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Telework Guidance

Official Worksite

Long-distance telework, also referred to as remote work, is a flexible work arrangement in which an employee works most or all of the time from a different geographic area.  This type of work arrangement is becoming increasingly more common.  Remote work can help organizations recruit new employees with hard-to-find skillsets, or retain current employees who move due to spouse relocation or other life events. 

Remote work arrangements raise various policy issues, including reassignment of official worksite, pay, and reimbursement for travel. Teleworkers and their managers should discuss and consider the implications of remote work arrangements so that everyone involved clearly understands the arrangement. 

Official Worksite for Location-Based Pay Purposes

The official worksite for teleworkers remains the place where they would normally work, not their telework location, as long as they are regularly scheduled to be at that site at least twice each biweekly pay period.  Otherwise, for permanent remote telework arrangements, the official worksite must be reassigned to the telework location.  An agency must determine and designate the official worksite for an employee covered by a telework agreement on a case-by-case basis using the following criteria:

  • the official worksite for an employee covered by a telework agreement is the location of the regular worksite for the employee's position (e.g., the place where the employee would normally work absent a telework agreement), as long as the employee is scheduled to report physically at least twice each bi-weekly pay period on a regular and recurring basis to that regular worksite
  • in the case of a telework employee whose work location varies on a recurring basis, the employee need not report at least twice each bi-weekly pay period to the regular worksite established by the agency as long as the employee is performing work within the same geographic area (established for the purpose of a given pay entitlement) as the employee's regular worksite.  For example, if a telework employee with a varying work location works at least twice each bi-weekly pay period on a regular and recurring basis in the same locality pay area in which the established official worksite is located, the employee need not report at least twice each bi-weekly pay period to that official worksite to maintain entitlement to the locality payment for that area.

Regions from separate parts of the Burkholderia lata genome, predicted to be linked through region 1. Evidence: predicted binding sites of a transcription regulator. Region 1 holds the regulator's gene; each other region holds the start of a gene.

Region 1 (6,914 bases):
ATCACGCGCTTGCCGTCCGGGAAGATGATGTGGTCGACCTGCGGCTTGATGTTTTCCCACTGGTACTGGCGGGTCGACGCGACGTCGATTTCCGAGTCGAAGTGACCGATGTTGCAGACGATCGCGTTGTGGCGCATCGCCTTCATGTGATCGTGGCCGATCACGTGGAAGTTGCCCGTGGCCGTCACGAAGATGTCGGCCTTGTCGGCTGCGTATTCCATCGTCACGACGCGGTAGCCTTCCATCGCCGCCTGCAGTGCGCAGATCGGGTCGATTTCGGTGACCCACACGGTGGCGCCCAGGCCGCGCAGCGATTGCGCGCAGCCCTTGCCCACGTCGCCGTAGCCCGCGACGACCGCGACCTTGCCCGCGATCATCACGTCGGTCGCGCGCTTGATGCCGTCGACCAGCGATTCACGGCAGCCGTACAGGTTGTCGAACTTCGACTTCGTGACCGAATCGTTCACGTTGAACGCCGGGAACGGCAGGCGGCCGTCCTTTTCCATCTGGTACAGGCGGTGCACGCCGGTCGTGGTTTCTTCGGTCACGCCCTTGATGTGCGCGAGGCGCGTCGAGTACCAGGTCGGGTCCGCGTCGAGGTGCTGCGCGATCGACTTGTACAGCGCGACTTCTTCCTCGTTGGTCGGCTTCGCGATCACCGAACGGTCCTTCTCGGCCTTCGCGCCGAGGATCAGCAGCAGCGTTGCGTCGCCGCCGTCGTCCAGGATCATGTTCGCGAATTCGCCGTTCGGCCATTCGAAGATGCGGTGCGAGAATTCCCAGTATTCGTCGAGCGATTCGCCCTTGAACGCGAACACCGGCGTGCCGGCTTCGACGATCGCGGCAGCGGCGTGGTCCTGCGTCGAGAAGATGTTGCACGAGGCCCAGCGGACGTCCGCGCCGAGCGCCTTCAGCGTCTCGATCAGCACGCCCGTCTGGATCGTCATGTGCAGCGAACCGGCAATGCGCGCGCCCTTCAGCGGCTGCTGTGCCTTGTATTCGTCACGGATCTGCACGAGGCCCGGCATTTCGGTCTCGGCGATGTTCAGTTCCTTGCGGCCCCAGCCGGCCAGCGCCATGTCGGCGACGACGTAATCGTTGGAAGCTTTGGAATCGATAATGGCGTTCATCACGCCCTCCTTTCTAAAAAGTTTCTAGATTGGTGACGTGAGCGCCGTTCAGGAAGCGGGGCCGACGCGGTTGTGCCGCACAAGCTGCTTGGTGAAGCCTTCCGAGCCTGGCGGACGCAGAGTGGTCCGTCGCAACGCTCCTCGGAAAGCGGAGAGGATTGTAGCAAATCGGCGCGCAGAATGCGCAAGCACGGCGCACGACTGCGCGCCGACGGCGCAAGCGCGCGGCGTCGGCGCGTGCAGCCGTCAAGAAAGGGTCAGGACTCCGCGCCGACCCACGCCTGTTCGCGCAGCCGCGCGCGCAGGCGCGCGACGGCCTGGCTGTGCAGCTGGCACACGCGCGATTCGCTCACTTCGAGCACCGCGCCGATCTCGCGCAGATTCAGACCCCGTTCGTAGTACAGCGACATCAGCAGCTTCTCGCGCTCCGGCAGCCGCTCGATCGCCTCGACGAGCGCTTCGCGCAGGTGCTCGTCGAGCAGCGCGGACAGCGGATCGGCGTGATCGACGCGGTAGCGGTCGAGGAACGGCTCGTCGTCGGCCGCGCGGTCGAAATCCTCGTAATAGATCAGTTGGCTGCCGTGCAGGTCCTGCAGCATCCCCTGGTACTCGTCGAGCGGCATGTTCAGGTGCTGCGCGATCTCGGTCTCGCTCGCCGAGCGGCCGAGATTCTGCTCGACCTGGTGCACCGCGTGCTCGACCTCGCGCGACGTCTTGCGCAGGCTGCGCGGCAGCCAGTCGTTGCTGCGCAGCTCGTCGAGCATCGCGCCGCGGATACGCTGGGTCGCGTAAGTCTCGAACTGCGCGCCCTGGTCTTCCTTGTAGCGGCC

• the official worksite for an employee covered by a telework agreement who is not scheduled to report at least twice each bi-weekly pay period on a regular and recurring basis to the regular worksite is the location of the telework site (e.g., home or other alternative worksite), except in certain temporary situations.

For more information, see the OPM Fact Sheet on Official Worksite for Location-Based Pay Purposes

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Other Considerations

Pay

Reassignment of official worksite affects pay. The employee whose official worksite is reassigned receives locality pay for the telework worksite, not the original worksite. For more information about locality pay, see the OPM Locality Pay Tables.

Reduction in Force (RIF)

Reassignment of official worksite may have implications for a RIF as the new location may be a different competitive area than the original worksite.  For more information about RIFs, see OPM's Reductions in Force website.

Travel

5 U.S.C. § 5702 Per diem; employees traveling on official business has been interpreted to say that in circumstances where the official worksite is reassigned to the telework location, trips to the main worksite are "official business" and the employee is entitled to travel reimbursement.

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